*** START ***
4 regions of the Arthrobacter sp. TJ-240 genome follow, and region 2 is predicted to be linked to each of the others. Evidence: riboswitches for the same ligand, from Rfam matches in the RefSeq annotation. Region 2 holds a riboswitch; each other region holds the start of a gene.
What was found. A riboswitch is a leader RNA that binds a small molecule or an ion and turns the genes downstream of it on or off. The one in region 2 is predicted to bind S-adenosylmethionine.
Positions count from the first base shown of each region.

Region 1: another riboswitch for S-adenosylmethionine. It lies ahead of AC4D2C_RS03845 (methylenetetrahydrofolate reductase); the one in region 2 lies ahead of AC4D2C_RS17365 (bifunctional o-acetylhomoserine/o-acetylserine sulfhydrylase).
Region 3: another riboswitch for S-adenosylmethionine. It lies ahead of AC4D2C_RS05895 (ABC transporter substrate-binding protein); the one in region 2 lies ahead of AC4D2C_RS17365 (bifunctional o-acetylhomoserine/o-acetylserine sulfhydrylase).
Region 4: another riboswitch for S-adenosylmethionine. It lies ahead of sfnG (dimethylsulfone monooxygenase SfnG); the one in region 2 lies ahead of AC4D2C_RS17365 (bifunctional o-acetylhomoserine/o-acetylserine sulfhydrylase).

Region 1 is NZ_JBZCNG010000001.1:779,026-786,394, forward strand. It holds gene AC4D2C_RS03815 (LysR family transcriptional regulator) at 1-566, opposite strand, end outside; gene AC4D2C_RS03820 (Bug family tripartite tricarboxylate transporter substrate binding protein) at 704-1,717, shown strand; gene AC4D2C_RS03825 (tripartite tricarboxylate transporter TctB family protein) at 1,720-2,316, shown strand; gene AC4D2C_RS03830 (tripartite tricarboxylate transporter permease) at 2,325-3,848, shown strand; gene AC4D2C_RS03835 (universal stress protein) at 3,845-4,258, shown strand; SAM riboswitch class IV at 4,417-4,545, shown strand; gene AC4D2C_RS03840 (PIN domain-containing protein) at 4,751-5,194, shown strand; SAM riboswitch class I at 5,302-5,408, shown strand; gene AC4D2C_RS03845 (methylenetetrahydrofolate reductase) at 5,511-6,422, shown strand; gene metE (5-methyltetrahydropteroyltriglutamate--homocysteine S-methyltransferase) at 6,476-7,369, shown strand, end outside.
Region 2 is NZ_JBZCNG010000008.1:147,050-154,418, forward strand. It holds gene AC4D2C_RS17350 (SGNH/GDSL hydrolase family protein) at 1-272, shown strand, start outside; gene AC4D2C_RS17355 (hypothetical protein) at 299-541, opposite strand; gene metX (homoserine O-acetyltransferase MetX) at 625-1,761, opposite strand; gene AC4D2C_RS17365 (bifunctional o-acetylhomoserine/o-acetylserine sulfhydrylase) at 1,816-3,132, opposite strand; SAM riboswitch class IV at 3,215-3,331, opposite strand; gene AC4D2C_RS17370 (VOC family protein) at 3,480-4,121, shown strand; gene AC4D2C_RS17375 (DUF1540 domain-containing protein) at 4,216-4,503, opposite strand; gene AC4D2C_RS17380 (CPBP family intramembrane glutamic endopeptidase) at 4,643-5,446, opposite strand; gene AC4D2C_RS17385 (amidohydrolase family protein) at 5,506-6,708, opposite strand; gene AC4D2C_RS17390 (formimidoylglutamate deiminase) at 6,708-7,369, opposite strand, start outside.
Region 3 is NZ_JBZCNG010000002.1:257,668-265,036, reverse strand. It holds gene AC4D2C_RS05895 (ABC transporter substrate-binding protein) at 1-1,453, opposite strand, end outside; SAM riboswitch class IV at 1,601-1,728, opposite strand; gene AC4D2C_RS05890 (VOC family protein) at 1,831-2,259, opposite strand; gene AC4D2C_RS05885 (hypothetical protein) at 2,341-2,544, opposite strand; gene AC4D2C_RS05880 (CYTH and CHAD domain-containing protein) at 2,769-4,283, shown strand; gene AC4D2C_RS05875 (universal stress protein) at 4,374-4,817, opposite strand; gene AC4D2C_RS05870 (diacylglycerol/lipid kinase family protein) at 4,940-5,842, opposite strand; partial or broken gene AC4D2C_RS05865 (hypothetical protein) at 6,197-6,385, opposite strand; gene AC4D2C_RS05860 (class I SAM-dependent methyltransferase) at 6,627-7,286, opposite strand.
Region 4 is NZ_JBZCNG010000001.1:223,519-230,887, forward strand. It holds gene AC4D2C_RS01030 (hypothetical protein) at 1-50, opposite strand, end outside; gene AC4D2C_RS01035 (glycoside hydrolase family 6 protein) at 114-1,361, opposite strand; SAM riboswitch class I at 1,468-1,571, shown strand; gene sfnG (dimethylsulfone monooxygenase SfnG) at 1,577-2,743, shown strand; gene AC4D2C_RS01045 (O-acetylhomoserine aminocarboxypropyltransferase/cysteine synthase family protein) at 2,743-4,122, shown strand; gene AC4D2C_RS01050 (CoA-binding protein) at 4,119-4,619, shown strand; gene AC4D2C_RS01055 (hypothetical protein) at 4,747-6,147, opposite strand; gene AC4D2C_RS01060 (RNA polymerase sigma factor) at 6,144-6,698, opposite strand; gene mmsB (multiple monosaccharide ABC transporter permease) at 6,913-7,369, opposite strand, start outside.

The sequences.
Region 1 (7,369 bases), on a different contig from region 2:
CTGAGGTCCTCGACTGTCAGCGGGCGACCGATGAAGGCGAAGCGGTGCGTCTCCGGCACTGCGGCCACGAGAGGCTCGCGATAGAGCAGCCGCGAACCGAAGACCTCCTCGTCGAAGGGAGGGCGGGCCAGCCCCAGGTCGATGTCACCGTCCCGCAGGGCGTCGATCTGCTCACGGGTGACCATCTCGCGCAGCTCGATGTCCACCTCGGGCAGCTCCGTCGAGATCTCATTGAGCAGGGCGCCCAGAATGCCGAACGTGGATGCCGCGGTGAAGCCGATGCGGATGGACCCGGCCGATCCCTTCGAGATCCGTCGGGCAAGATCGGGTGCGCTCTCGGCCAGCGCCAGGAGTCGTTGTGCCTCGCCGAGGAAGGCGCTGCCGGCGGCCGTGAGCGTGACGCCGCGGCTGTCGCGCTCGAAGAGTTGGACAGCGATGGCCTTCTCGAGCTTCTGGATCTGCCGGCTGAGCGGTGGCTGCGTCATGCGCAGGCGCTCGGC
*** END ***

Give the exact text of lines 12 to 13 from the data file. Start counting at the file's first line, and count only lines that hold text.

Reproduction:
Region 1 (7,369 bases), on a different contig from region 2:
CTGAGGTCCTCGACTGTCAGCGGGCGACCGATGAAGGCGAAGCGGTGCGTCTCCGGCACTGCGGCCACGAGAGGCTCGCGATAGAGCAGCCGCGAACCGAAGACCTCCTCGTCGAAGGGAGGGCGGGCCAGCCCCAGGTCGATGTCACCGTCCCGCAGGGCGTCGATCTGCTCACGGGTGACCATCTCGCGCAGCTCGATGTCCACCTCGGGCAGCTCCGTCGAGATCTCATTGAGCAGGGCGCCCAGAATGCCGAACGTGGATGCCGCGGTGAAGCCGATGCGGATGGACCCGGCCGATCCCTTCGAGATCCGTCGGGCAAGATCGGGTGCGCTCTCGGCCAGCGCCAGGAGTCGTTGTGCCTCGCCGAGGAAGGCGCTGCCGGCGGCCGTGAGCGTGACGCCGCGGCTGTCGCGCTCGAAGAGTTGGACAGCGATGGCCTTCTCGAGCTTCTGGATCTGCCGGCTGAGCGGTGGCTGCGTCATGCGCAGGCGCTCGGC